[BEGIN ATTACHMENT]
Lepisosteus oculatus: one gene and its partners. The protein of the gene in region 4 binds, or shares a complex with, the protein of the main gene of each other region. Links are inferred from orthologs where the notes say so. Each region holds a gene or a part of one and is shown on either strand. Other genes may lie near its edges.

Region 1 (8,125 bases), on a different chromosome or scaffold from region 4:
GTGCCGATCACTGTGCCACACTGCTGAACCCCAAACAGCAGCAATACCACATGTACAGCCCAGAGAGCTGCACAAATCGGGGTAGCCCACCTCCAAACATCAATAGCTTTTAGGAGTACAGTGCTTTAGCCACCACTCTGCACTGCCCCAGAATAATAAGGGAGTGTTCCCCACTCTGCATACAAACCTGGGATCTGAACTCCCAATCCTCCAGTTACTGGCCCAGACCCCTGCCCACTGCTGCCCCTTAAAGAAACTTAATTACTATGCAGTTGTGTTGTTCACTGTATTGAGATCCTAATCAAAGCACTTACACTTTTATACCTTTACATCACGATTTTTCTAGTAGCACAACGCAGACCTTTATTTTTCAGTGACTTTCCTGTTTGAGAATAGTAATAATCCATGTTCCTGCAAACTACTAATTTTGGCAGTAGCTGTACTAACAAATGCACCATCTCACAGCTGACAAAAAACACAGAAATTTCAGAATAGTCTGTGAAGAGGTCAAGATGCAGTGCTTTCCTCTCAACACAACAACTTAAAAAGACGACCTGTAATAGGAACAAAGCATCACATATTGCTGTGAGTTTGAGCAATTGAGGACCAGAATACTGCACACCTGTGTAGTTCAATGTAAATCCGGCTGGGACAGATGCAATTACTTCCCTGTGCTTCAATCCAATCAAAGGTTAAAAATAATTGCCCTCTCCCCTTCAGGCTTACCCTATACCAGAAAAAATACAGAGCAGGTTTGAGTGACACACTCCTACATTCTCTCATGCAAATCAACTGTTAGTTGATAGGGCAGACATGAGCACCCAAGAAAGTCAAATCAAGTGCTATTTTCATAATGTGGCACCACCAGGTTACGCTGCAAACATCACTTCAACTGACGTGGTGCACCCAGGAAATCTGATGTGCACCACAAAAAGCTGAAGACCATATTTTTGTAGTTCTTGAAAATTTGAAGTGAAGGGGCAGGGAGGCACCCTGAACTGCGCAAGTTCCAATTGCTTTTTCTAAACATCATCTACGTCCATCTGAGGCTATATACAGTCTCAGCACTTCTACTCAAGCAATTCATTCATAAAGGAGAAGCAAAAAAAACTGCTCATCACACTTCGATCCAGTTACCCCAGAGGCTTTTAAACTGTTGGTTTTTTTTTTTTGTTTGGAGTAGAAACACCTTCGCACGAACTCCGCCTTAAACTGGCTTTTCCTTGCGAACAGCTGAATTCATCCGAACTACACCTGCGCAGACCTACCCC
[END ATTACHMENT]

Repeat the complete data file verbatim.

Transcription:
Lepisosteus oculatus: one gene and its partners. The protein of the gene in region 4 binds, or shares a complex with, the protein of the main gene of each other region. Links are inferred from orthologs where the notes say so. Each region holds a gene or a part of one and is shown on either strand. Other genes may lie near its edges.

Region 1 (8,125 bases), on a different chromosome or scaffold from region 4:
GTGCCGATCACTGTGCCACACTGCTGAACCCCAAACAGCAGCAATACCACATGTACAGCCCAGAGAGCTGCACAAATCGGGGTAGCCCACCTCCAAACATCAATAGCTTTTAGGAGTACAGTGCTTTAGCCACCACTCTGCACTGCCCCAGAATAATAAGGGAGTGTTCCCCACTCTGCATACAAACCTGGGATCTGAACTCCCAATCCTCCAGTTACTGGCCCAGACCCCTGCCCACTGCTGCCCCTTAAAGAAACTTAATTACTATGCAGTTGTGTTGTTCACTGTATTGAGATCCTAATCAAAGCACTTACACTTTTATACCTTTACATCACGATTTTTCTAGTAGCACAACGCAGACCTTTATTTTTCAGTGACTTTCCTGTTTGAGAATAGTAATAATCCATGTTCCTGCAAACTACTAATTTTGGCAGTAGCTGTACTAACAAATGCACCATCTCACAGCTGACAAAAAACACAGAAATTTCAGAATAGTCTGTGAAGAGGTCAAGATGCAGTGCTTTCCTCTCAACACAACAACTTAAAAAGACGACCTGTAATAGGAACAAAGCATCACATATTGCTGTGAGTTTGAGCAATTGAGGACCAGAATACTGCACACCTGTGTAGTTCAATGTAAATCCGGCTGGGACAGATGCAATTACTTCCCTGTGCTTCAATCCAATCAAAGGTTAAAAATAATTGCCCTCTCCCCTTCAGGCTTACCCTATACCAGAAAAAATACAGAGCAGGTTTGAGTGACACACTCCTACATTCTCTCATGCAAATCAACTGTTAGTTGATAGGGCAGACATGAGCACCCAAGAAAGTCAAATCAAGTGCTATTTTCATAATGTGGCACCACCAGGTTACGCTGCAAACATCACTTCAACTGACGTGGTGCACCCAGGAAATCTGATGTGCACCACAAAAAGCTGAAGACCATATTTTTGTAGTTCTTGAAAATTTGAAGTGAAGGGGCAGGGAGGCACCCTGAACTGCGCAAGTTCCAATTGCTTTTTCTAAACATCATCTACGTCCATCTGAGGCTATATACAGTCTCAGCACTTCTACTCAAGCAATTCATTCATAAAGGAGAAGCAAAAAAAACTGCTCATCACACTTCGATCCAGTTACCCCAGAGGCTTTTAAACTGTTGGTTTTTTTTTTTTGTTTGGAGTAGAAACACCTTCGCACGAACTCCGCCTTAAACTGGCTTTTCCTTGCGAACAGCTGAATTCATCCGAACTACACCTGCGCAGACCTACCCC